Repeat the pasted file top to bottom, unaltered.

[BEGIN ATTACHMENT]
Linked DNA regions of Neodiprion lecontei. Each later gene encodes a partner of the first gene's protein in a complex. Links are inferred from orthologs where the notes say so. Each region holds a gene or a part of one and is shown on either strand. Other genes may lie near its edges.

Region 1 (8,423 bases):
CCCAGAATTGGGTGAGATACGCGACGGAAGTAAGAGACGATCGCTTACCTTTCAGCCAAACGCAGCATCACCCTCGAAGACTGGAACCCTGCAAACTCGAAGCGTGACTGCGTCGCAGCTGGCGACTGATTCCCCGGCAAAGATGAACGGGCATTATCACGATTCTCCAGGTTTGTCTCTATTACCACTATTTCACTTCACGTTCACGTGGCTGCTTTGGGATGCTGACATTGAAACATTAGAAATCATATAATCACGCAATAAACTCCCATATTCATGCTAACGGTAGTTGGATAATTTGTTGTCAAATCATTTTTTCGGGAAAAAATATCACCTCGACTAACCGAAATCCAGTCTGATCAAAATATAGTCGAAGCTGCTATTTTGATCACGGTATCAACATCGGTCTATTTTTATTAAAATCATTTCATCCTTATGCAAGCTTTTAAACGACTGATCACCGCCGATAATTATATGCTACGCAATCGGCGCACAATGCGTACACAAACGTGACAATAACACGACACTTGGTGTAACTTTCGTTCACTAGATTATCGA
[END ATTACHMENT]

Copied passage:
Linked DNA regions of Neodiprion lecontei. Each later gene encodes a partner of the first gene's protein in a complex. Links are inferred from orthologs where the notes say so. Each region holds a gene or a part of one and is shown on either strand. Other genes may lie near its edges.

Region 1 (8,423 bases):
CCCAGAATTGGGTGAGATACGCGACGGAAGTAAGAGACGATCGCTTACCTTTCAGCCAAACGCAGCATCACCCTCGAAGACTGGAACCCTGCAAACTCGAAGCGTGACTGCGTCGCAGCTGGCGACTGATTCCCCGGCAAAGATGAACGGGCATTATCACGATTCTCCAGGTTTGTCTCTATTACCACTATTTCACTTCACGTTCACGTGGCTGCTTTGGGATGCTGACATTGAAACATTAGAAATCATATAATCACGCAATAAACTCCCATATTCATGCTAACGGTAGTTGGATAATTTGTTGTCAAATCATTTTTTCGGGAAAAAATATCACCTCGACTAACCGAAATCCAGTCTGATCAAAATATAGTCGAAGCTGCTATTTTGATCACGGTATCAACATCGGTCTATTTTTATTAAAATCATTTCATCCTTATGCAAGCTTTTAAACGACTGATCACCGCCGATAATTATATGCTACGCAATCGGCGCACAATGCGTACACAAACGTGACAATAACACGACACTTGGTGTAACTTTCGTTCACTAGATTATCGA